Interview with Patricia Yager Delagrange, author of Maddy’s Phoenix
08 Aug 2017
What can you tell us about your new release, Maddy’s Phoenix?
Maddy’s Phoenix is the story of a struggling, 22-year-old truck stop waitress from the small town of Monte Rio, California, who miscarries for the second time, then finds an abandoned baby in a dumpster behind work. Determined to keep the baby and raise her as her own, Maddy takes her tip jar savings and patches together a plan to move to the San Francisco Bay Area. She wants to study to become a nurse so she can make a life for sweet little Judith, certainly better than the life her mother provided for her before she abandoned her when she was a teen. But Maddy knows she’ll need help if she’s to work and go to school. Her older waitress friend, Cheryl, volunteers to go with her, to take care of Judith.
Maddy’s Phoenix is a happy story about how Maddy refuses to let a lifetime of adversity deny her the happiness she deserves. The lives of Maddy and baby Judith are suddenly turned upside down when she falls in love with Dr. Bryce Russell, one of her professors, who researches rare childhood diseases. MADDY’S PHOENIX delivers the happily ever after that readers seek!
What’s the last book you read?
I just finished a book titled The Letter, by an author I’d never read, Kathryn Hughes. It’s a love story about a woman who works in a second-hand shop and comes across an old letter in the pocket of a man’s suit there. Her decision to find the man who wrote the love letter alters the course of her life forever.
What fictional literary world would you most like to visit?
I’d love to the visit the fictional world of Lord of the Rings. The movie was so delightfully beautiful and filled with scenery the likes of which I’ve never seen. I’d like to be dropped onto one of the winding paths alongside a gnome-sized house set next to a stream lined with super-green grass and abundant colorful flowers. When I think of the movie, I see lush hillsides and quaint towns. That would be such an adventure.
What’s your favorite thing about writing?
What I love most about writing is creating a fictional world of characters. While all my characters are fictional, I do enjoy drawing on aspects of personalities of people whom I know or have met in real lie. Sometimes the names of my characters begin with the same letter as such a person, which helps me imbue that character with some similar personality traits. I enjoy using experiences that have actually happened to me or someone I’ve heard about, to design a world that is both believable as well as interesting for the reader.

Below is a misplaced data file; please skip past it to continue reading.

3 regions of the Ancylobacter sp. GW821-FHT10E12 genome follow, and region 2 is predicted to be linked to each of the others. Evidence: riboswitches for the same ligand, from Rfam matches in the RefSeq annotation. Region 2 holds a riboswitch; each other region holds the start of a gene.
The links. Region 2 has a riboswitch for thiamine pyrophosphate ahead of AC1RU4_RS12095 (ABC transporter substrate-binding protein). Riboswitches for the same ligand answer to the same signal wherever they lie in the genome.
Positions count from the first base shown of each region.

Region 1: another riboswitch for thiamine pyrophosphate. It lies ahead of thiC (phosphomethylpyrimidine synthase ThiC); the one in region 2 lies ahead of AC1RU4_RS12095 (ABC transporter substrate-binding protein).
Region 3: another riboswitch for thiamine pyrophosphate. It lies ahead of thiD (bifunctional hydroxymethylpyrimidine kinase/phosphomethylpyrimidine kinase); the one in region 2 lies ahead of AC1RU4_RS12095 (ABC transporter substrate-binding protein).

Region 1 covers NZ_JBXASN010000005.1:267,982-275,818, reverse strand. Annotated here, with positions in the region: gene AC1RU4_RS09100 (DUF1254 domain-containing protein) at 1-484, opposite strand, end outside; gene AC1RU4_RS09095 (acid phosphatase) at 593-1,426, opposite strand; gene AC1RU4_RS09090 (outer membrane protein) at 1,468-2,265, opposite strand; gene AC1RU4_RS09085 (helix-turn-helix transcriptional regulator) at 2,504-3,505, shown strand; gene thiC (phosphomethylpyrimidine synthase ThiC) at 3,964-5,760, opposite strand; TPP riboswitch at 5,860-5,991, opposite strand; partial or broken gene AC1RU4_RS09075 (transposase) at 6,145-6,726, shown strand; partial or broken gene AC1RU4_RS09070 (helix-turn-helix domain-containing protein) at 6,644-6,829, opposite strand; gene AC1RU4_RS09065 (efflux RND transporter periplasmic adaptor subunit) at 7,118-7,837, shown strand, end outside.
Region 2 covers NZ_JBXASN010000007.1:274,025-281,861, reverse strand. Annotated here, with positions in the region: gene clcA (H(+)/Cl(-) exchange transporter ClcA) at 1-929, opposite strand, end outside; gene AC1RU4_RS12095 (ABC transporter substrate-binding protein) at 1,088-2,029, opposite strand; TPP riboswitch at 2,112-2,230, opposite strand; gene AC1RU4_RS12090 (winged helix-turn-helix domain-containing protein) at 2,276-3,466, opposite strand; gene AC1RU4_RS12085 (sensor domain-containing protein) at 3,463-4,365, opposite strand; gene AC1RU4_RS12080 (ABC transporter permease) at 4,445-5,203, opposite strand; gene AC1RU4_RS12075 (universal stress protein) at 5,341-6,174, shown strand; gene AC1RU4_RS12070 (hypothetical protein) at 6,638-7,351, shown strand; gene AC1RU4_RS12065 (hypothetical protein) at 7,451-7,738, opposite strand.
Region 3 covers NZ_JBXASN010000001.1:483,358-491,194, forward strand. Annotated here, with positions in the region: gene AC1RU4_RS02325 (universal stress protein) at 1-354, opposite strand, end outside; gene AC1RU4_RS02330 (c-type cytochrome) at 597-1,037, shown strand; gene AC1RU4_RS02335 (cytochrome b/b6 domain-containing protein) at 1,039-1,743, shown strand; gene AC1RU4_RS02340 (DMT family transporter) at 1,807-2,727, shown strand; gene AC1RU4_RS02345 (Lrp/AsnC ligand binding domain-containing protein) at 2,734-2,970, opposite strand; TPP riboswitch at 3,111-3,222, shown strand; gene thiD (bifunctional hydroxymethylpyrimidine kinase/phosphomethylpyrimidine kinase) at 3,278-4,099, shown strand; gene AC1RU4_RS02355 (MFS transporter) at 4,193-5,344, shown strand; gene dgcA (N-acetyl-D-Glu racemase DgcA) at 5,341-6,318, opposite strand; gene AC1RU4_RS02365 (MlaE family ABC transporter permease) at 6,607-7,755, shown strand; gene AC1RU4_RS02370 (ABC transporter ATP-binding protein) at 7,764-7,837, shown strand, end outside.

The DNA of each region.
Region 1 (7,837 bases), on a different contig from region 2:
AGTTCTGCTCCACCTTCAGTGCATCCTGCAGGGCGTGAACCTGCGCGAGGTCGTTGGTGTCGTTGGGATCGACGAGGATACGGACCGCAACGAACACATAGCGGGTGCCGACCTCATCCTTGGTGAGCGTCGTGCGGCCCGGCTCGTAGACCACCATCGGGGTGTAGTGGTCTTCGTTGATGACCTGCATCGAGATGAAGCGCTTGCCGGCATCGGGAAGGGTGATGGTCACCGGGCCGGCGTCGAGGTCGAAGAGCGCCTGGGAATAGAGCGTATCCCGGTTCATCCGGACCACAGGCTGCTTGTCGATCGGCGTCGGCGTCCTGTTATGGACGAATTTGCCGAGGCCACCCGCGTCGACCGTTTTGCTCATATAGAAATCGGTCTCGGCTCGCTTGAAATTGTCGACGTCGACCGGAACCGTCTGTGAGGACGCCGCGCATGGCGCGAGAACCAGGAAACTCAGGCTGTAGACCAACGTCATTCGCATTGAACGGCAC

If you could have dinner with anyone, alive or dead, who would you choose and why?
The first person who comes to mind is James Gandolfini, who played Tony Soprano in the television series The Sopranos. I absolutely loved watching him create a character who was horrendous in the things he did as a mafioso and at the same time was a soft-hearted, sweet man whose family meant everything to him. And he made us like him! I know James Gandolfini and the producers spoke with real people in the mafia to inject the show with realism, and I’d really enjoy knowing more about the mafia, which I find intriguing and definitely out of my comfort zone.
How do you like to spend a rainy day?
If it’s not raining cats and dogs (and usually the rain in the San Francisco Bay Area is so light I don’t even own an umbrella), I enjoy riding my Friesian horse Maximus in the rain. He doesn’t mind being sprinkled with raindrops, and while sitting on his back I’m comfortably warm, because his average body temperature is 100 degrees. It’s especially fun walking through the forest, hearing the plop-plop of the raindrops on the leaves along with the clippitty-clop of his hooves on the path. It works wonders for reducing stress!
What scene in Maddy’s Phoenix was your favorite to write?
I enjoyed writing the scene where Maddy discovers the baby in the dumpster behind the restaurant where she works. I could easily picture the back of that restaurant with the big green dumpster filled with discarded food and napkins, in the middle of which a tiny infant lies underneath a half-eaten corn cob on top of a large piece of lettuce. I could well imagine how surprised and horrified I’d be to make that discovery.
Do you have a motto, quote or philosophy you live by?
Yes, I do. Having been raised Catholic, I attended Catholic grammar and high schools and went to hundreds of masses where the priest would give a sermon each day. One sermon that stuck was the philosophy of, “Do unto others as you would have them do unto you.” I believe if we all would live by that motto, we’d have a kinder nation with fewer murders, rapes, burglaries, and drugs. And a world like that will never happen unless we each live our own individual lives as if that philosophy matters, all of us determined to make a difference in the lives of others.
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